Business class flights for Mr Bercow and his secretary to Canada for a gathering of Speakers from G7 countries (pictured) last July came to £12,352
Flights to Switzerland to visit the Speaker there in September were £389, while a trip to Latvia for the same purpose in March was £430 plus £520 for a hotel and £335 on gifts for his counterpart, such as a pill box and whisky.
Hosting lectures by MPs at Speaker’s House was also pricey.
Entertainment for speeches by Nick Clegg in June last year and Harriet Harman in November both came in at £809, while another by Jacob Rees-Mogg in July was £1,008.
In December, Mr Bercow’s office spent £57 on a taxi to collect refreshments for a carol concert – even though there is a huge catering and banqueting department at Parliament.
The carol concert put on for staff cost just over £1,200.
There was also a £234 bill for drinks at a reception and dinner for the Panel of Chairs over the festive season. The panel is a group of MPs appointed by Mr Bercow to help him chair sessions in the Commons.
In August, the Speaker’s office spent £70 on 100 ‘colour presentation portrait prints’. A spokeswoman confirmed that these were photographs of Mr Bercow that are signed and sent out to admirers on request.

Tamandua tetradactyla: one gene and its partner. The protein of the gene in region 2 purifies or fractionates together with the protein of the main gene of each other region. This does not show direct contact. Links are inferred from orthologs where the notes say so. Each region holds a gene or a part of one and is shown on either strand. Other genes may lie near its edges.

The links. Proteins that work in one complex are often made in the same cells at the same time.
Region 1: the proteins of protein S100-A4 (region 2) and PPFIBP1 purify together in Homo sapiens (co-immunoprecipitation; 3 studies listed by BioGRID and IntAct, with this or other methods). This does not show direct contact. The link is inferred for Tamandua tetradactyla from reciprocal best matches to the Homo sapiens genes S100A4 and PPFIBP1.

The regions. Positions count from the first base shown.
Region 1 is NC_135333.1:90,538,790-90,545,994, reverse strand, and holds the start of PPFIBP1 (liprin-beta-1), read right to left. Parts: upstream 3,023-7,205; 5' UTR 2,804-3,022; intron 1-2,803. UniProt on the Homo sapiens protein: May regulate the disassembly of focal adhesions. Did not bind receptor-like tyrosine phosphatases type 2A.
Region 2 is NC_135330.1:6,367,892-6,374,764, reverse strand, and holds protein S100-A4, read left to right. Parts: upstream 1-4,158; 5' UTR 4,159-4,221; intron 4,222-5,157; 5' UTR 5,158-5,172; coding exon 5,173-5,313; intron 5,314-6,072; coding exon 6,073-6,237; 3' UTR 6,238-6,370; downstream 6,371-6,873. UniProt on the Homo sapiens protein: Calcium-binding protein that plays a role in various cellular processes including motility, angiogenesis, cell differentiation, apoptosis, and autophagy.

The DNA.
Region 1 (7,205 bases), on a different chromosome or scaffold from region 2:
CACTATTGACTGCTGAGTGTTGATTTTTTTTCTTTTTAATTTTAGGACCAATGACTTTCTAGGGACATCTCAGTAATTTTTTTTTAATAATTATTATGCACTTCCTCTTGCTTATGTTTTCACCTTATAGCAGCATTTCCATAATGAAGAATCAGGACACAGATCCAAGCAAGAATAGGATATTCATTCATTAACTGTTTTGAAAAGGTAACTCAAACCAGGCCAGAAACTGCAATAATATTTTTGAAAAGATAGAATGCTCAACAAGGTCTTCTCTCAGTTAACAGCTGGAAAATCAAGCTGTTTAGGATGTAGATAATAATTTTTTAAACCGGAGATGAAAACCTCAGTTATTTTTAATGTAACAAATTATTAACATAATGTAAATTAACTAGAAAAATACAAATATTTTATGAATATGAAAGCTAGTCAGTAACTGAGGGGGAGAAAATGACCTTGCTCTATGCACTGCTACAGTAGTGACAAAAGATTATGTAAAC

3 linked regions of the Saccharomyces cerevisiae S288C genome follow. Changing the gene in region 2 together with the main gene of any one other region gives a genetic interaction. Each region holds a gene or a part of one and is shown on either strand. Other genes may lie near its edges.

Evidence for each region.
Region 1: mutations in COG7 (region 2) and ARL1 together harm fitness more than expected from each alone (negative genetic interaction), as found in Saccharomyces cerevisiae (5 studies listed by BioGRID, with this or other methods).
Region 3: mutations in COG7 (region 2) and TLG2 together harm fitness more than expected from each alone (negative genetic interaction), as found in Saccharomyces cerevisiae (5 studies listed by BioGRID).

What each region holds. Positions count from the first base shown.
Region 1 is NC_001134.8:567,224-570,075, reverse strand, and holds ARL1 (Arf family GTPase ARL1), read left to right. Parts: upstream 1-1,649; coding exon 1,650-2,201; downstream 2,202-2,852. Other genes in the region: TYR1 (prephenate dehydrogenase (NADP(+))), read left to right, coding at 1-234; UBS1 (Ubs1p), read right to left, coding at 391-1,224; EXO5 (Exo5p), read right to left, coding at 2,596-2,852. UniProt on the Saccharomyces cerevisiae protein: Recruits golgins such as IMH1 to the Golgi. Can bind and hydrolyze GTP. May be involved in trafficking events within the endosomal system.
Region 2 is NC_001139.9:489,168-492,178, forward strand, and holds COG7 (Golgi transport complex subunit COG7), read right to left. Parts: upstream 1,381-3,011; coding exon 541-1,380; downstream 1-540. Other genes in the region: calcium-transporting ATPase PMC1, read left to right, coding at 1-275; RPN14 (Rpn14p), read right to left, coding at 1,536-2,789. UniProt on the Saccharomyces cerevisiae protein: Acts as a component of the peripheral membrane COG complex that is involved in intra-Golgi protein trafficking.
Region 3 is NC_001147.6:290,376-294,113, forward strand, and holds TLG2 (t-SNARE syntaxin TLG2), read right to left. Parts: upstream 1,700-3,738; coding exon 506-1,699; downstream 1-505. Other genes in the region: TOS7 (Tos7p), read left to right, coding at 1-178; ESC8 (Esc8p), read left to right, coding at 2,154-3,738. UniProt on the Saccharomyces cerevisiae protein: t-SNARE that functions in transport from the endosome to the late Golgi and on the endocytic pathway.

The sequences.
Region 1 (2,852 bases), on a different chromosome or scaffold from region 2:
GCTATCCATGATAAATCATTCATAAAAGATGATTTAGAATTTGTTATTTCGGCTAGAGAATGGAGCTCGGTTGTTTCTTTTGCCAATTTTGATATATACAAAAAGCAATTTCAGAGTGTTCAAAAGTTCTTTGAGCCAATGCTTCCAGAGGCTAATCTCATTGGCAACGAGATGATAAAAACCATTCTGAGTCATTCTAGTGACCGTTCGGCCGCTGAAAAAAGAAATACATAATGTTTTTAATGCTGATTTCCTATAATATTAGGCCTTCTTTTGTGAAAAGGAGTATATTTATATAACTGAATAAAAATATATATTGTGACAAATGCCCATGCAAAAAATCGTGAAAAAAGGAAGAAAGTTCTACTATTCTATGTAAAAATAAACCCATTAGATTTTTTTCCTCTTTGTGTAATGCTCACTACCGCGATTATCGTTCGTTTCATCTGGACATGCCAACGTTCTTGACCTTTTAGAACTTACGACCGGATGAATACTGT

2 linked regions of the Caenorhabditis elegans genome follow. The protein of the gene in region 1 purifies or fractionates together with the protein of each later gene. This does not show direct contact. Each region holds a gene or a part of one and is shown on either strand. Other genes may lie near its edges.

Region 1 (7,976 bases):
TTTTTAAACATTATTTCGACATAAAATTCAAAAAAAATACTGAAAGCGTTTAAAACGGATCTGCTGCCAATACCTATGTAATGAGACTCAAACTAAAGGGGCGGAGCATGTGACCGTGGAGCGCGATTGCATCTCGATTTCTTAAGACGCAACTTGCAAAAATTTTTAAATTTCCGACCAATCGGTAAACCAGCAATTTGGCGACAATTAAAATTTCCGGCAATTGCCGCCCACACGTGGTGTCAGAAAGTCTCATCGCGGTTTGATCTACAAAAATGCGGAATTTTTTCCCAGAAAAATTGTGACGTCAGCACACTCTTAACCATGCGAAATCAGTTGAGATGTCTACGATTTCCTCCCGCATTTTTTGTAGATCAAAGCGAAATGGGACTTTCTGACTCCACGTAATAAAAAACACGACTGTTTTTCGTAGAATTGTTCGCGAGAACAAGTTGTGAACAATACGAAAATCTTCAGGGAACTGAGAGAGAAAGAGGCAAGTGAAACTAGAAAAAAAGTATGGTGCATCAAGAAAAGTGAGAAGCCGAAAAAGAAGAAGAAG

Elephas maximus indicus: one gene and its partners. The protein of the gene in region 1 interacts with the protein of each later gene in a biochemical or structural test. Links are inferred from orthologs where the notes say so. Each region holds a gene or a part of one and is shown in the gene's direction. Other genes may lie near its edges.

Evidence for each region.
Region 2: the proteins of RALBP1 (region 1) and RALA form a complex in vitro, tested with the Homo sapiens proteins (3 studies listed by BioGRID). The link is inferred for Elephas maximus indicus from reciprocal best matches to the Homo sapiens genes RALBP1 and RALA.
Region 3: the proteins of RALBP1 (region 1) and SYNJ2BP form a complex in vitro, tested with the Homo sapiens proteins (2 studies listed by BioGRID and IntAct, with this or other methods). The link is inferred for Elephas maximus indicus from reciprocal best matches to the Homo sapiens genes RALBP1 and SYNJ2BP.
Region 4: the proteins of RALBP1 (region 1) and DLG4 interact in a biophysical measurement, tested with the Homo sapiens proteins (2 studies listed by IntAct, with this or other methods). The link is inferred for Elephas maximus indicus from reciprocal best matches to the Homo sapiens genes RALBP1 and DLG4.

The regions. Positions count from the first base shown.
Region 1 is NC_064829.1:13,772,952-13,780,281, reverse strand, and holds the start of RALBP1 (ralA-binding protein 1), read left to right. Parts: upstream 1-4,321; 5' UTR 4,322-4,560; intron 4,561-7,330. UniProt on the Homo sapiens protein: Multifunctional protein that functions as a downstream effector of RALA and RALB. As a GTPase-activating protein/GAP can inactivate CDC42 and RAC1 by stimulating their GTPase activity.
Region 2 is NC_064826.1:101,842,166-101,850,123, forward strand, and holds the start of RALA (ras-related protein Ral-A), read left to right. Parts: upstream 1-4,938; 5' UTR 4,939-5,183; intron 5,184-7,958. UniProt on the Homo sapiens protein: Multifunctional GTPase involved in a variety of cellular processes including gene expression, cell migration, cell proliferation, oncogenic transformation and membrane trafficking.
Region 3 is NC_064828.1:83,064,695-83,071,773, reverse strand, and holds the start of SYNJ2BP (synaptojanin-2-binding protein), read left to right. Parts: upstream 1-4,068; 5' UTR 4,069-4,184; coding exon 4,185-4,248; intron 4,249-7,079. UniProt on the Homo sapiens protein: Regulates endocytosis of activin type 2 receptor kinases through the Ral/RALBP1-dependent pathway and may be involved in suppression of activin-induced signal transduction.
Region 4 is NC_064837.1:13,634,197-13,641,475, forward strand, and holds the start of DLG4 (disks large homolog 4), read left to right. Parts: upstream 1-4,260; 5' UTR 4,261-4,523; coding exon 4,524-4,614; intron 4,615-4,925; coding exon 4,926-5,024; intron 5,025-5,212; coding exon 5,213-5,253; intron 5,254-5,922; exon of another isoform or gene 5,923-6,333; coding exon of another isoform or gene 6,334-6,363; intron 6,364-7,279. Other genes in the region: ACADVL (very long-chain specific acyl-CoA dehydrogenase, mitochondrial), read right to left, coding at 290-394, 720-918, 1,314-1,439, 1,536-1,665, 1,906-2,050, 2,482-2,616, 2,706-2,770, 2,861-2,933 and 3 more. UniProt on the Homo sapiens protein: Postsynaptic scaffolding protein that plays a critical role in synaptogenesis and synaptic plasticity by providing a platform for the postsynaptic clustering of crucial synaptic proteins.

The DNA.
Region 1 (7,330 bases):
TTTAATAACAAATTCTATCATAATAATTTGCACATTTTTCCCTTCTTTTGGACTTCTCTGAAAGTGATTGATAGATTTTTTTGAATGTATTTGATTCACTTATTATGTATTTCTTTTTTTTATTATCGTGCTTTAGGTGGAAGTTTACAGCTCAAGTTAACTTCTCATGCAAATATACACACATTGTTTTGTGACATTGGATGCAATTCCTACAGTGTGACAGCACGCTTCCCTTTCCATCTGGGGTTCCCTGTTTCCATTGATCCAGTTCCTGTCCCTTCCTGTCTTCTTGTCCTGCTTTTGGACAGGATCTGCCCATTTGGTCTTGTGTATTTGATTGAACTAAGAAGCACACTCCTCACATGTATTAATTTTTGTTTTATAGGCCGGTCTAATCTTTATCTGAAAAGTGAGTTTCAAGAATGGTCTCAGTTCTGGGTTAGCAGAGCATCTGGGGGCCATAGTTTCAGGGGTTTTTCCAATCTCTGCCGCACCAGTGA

A spokeswoman for Mr Bercow said: ‘The Speaker attends the annual G7 Speakers’ conference wherever it is held.
‘Last year, this was in Nova Scotia, and followed the G7 summit of world leaders in Quebec, which was attended by the Prime Minister.
‘The Speaker and his Private Secretary travel business class on long haul flights.’
On the dinner for the Panel of Chairs the spokeswoman said ‘The Speaker’s office pays for the drinks reception beforehand and drinks served at the table.
‘The panel of chairs’ pay for their own food.’
Fixing sword for official who carried Speaker’s gown cost £840
The sword (circled in the picture being carried by a trainbearer in 2017) is part of the centuries-old rituals at Parliament, which see the Speaker make a daily procession through the corridors
The taxpayer has footed an £840 bill to fix a ceremonial sword for the official who carries Speaker John Bercow’s gown.
The sword is part of the centuries-old rituals at Parliament, which see the Speaker make a daily procession through the corridors.
He is accompanied by so-called ‘Men in Tights’ including a senior Doorkeeper, the Serjeant-at-Arms bearing the ceremonial Mace, a trainbearer who holds the tails of his gown, his chaplain and secretary.
They all wear traditional court dress, and some carry swords. According to the parliament website, nobody knows why the Speaker has a trainbearer, and the reasons for the procession itself are similarly unclear.
According to the details, the trainbearer’s sword had to be repaired in October, with the work leaving an £840 dent in the public purse.
A spokeswoman for the Speaker said: ‘The sword is used on a daily basis by the Speaker’s trainbearer.
‘It was sent away for refurbishment for the first time in at least 30 years.
‘The pommel (fitting at the top of the handle) was broken and needed repairing – and the scabbard (sheath) was replaced.’